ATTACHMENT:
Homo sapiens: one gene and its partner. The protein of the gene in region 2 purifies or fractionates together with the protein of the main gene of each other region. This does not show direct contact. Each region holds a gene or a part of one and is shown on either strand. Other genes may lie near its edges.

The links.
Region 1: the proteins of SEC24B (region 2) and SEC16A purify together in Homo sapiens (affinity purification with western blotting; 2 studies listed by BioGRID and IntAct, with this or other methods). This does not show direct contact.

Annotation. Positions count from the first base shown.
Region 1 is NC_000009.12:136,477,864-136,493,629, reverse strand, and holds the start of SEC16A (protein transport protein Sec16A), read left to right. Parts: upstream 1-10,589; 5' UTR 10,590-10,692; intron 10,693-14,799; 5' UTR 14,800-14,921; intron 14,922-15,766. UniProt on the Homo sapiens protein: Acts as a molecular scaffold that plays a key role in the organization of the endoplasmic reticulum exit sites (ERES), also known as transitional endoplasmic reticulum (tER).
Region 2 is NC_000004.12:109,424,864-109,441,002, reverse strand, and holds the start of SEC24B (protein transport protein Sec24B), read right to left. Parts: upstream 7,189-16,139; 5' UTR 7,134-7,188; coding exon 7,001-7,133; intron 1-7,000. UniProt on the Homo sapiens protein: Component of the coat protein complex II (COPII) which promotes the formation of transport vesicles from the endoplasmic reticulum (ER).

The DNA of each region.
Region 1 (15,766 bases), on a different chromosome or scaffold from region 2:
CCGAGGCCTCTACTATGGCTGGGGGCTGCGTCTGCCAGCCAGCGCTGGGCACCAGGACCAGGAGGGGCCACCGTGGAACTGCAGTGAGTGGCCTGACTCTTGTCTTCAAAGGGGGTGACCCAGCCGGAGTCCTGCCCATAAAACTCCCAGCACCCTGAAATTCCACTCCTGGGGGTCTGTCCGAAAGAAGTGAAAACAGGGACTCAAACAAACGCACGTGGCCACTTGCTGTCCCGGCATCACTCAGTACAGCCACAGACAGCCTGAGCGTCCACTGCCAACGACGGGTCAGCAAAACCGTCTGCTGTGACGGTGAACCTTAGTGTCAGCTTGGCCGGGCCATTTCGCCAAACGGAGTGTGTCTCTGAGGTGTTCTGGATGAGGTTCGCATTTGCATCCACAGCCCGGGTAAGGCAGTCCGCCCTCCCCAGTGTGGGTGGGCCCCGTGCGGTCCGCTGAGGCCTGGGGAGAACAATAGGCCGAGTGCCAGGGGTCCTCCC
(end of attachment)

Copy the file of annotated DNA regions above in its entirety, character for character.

Homo sapiens: one gene and its partner. The protein of the gene in region 2 purifies or fractionates together with the protein of the main gene of each other region. This does not show direct contact. Each region holds a gene or a part of one and is shown on either strand. Other genes may lie near its edges.

The links.
Region 1: the proteins of SEC24B (region 2) and SEC16A purify together in Homo sapiens (affinity purification with western blotting; 2 studies listed by BioGRID and IntAct, with this or other methods). This does not show direct contact.

Annotation. Positions count from the first base shown.
Region 1 is NC_000009.12:136,477,864-136,493,629, reverse strand, and holds the start of SEC16A (protein transport protein Sec16A), read left to right. Parts: upstream 1-10,589; 5' UTR 10,590-10,692; intron 10,693-14,799; 5' UTR 14,800-14,921; intron 14,922-15,766. UniProt on the Homo sapiens protein: Acts as a molecular scaffold that plays a key role in the organization of the endoplasmic reticulum exit sites (ERES), also known as transitional endoplasmic reticulum (tER).
Region 2 is NC_000004.12:109,424,864-109,441,002, reverse strand, and holds the start of SEC24B (protein transport protein Sec24B), read right to left. Parts: upstream 7,189-16,139; 5' UTR 7,134-7,188; coding exon 7,001-7,133; intron 1-7,000. UniProt on the Homo sapiens protein: Component of the coat protein complex II (COPII) which promotes the formation of transport vesicles from the endoplasmic reticulum (ER).

The DNA of each region.
Region 1 (15,766 bases), on a different chromosome or scaffold from region 2:
CCGAGGCCTCTACTATGGCTGGGGGCTGCGTCTGCCAGCCAGCGCTGGGCACCAGGACCAGGAGGGGCCACCGTGGAACTGCAGTGAGTGGCCTGACTCTTGTCTTCAAAGGGGGTGACCCAGCCGGAGTCCTGCCCATAAAACTCCCAGCACCCTGAAATTCCACTCCTGGGGGTCTGTCCGAAAGAAGTGAAAACAGGGACTCAAACAAACGCACGTGGCCACTTGCTGTCCCGGCATCACTCAGTACAGCCACAGACAGCCTGAGCGTCCACTGCCAACGACGGGTCAGCAAAACCGTCTGCTGTGACGGTGAACCTTAGTGTCAGCTTGGCCGGGCCATTTCGCCAAACGGAGTGTGTCTCTGAGGTGTTCTGGATGAGGTTCGCATTTGCATCCACAGCCCGGGTAAGGCAGTCCGCCCTCCCCAGTGTGGGTGGGCCCCGTGCGGTCCGCTGAGGCCTGGGGAGAACAATAGGCCGAGTGCCAGGGGTCCTCCC